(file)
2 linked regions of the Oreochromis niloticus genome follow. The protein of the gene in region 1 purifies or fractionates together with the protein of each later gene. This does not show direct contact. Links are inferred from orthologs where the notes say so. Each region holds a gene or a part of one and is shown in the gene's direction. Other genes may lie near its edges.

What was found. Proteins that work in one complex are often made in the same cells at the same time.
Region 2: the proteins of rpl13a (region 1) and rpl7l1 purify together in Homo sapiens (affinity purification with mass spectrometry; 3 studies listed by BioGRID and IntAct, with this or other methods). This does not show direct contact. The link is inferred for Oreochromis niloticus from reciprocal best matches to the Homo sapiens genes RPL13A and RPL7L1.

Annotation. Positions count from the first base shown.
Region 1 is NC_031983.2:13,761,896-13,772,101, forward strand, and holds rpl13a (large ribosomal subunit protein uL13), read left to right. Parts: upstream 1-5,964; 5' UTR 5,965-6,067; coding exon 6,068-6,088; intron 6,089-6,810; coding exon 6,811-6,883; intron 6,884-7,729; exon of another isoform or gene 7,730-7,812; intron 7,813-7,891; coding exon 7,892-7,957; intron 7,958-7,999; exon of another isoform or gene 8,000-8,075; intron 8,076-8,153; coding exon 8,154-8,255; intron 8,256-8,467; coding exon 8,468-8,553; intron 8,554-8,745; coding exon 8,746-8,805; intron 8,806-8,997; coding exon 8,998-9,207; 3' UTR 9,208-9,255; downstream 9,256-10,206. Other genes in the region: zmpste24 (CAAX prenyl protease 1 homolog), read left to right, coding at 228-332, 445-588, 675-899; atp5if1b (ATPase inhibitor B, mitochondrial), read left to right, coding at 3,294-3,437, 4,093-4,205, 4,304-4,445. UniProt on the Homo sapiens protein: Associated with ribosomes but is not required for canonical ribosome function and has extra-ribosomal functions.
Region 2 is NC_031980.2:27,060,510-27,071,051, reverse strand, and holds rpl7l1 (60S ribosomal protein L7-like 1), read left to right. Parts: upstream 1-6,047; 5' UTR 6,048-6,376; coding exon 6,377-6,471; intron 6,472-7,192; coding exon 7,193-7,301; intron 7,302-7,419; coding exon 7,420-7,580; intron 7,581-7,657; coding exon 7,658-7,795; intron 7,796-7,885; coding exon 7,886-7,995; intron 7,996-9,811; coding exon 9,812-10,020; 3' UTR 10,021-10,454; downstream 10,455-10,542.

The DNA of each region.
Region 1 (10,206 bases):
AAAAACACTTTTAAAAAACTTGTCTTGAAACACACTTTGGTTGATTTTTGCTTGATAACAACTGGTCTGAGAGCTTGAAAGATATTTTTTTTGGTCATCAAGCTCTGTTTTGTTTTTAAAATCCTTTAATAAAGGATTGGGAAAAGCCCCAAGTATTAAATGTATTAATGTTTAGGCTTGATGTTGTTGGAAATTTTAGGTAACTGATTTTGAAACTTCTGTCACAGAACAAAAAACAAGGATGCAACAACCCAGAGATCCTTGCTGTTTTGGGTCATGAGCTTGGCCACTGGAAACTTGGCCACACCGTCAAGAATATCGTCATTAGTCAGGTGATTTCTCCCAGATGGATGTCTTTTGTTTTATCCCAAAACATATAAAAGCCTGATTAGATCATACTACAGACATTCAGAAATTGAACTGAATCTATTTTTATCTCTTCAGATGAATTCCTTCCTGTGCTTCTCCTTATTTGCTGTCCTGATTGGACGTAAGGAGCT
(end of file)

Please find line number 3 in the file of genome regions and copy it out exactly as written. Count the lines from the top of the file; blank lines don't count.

Region 2: the proteins of rpl13a (region 1) and rpl7l1 purify together in Homo sapiens (affinity purification with mass spectrometry; 3 studies listed by BioGRID and IntAct, with this or other methods). This does not show direct contact. The link is inferred for Oreochromis niloticus from reciprocal best matches to the Homo sapiens genes RPL13A and RPL7L1.